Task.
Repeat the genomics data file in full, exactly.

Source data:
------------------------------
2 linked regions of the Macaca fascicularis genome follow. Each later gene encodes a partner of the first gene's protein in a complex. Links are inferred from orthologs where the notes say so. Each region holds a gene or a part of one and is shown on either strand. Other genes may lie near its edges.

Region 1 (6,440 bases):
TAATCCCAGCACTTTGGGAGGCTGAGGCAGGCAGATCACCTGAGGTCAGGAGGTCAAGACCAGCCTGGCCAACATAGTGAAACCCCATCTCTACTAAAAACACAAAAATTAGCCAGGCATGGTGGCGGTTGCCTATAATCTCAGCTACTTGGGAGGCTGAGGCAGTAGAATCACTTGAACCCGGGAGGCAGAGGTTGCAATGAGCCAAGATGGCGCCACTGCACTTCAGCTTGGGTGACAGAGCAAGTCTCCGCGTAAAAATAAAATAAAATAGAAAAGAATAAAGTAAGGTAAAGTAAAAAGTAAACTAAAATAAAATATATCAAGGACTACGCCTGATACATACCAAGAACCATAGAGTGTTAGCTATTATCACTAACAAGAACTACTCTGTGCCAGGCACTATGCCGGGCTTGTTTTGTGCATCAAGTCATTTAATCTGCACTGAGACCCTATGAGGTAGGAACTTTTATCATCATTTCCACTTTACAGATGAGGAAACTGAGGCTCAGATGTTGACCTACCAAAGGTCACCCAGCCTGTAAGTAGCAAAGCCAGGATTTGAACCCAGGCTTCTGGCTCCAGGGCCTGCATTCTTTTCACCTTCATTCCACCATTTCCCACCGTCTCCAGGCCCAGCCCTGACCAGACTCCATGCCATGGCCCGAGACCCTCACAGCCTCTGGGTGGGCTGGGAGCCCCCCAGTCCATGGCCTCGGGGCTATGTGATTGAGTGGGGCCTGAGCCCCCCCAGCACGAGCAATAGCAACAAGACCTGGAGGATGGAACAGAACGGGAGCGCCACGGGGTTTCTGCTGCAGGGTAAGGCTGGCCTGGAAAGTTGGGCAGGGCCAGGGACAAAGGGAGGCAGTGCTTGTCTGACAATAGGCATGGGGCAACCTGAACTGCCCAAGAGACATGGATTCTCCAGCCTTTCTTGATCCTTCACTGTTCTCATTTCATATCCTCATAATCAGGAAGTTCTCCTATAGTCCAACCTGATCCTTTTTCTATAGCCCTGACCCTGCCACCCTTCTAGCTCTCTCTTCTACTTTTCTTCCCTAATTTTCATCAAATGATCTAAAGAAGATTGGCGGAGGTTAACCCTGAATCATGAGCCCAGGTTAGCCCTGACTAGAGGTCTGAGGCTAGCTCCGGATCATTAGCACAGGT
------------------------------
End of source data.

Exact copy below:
2 linked regions of the Macaca fascicularis genome follow. Each later gene encodes a partner of the first gene's protein in a complex. Links are inferred from orthologs where the notes say so. Each region holds a gene or a part of one and is shown on either strand. Other genes may lie near its edges.

Region 1 (6,440 bases):
TAATCCCAGCACTTTGGGAGGCTGAGGCAGGCAGATCACCTGAGGTCAGGAGGTCAAGACCAGCCTGGCCAACATAGTGAAACCCCATCTCTACTAAAAACACAAAAATTAGCCAGGCATGGTGGCGGTTGCCTATAATCTCAGCTACTTGGGAGGCTGAGGCAGTAGAATCACTTGAACCCGGGAGGCAGAGGTTGCAATGAGCCAAGATGGCGCCACTGCACTTCAGCTTGGGTGACAGAGCAAGTCTCCGCGTAAAAATAAAATAAAATAGAAAAGAATAAAGTAAGGTAAAGTAAAAAGTAAACTAAAATAAAATATATCAAGGACTACGCCTGATACATACCAAGAACCATAGAGTGTTAGCTATTATCACTAACAAGAACTACTCTGTGCCAGGCACTATGCCGGGCTTGTTTTGTGCATCAAGTCATTTAATCTGCACTGAGACCCTATGAGGTAGGAACTTTTATCATCATTTCCACTTTACAGATGAGGAAACTGAGGCTCAGATGTTGACCTACCAAAGGTCACCCAGCCTGTAAGTAGCAAAGCCAGGATTTGAACCCAGGCTTCTGGCTCCAGGGCCTGCATTCTTTTCACCTTCATTCCACCATTTCCCACCGTCTCCAGGCCCAGCCCTGACCAGACTCCATGCCATGGCCCGAGACCCTCACAGCCTCTGGGTGGGCTGGGAGCCCCCCAGTCCATGGCCTCGGGGCTATGTGATTGAGTGGGGCCTGAGCCCCCCCAGCACGAGCAATAGCAACAAGACCTGGAGGATGGAACAGAACGGGAGCGCCACGGGGTTTCTGCTGCAGGGTAAGGCTGGCCTGGAAAGTTGGGCAGGGCCAGGGACAAAGGGAGGCAGTGCTTGTCTGACAATAGGCATGGGGCAACCTGAACTGCCCAAGAGACATGGATTCTCCAGCCTTTCTTGATCCTTCACTGTTCTCATTTCATATCCTCATAATCAGGAAGTTCTCCTATAGTCCAACCTGATCCTTTTTCTATAGCCCTGACCCTGCCACCCTTCTAGCTCTCTCTTCTACTTTTCTTCCCTAATTTTCATCAAATGATCTAAAGAAGATTGGCGGAGGTTAACCCTGAATCATGAGCCCAGGTTAGCCCTGACTAGAGGTCTGAGGCTAGCTCCGGATCATTAGCACAGGT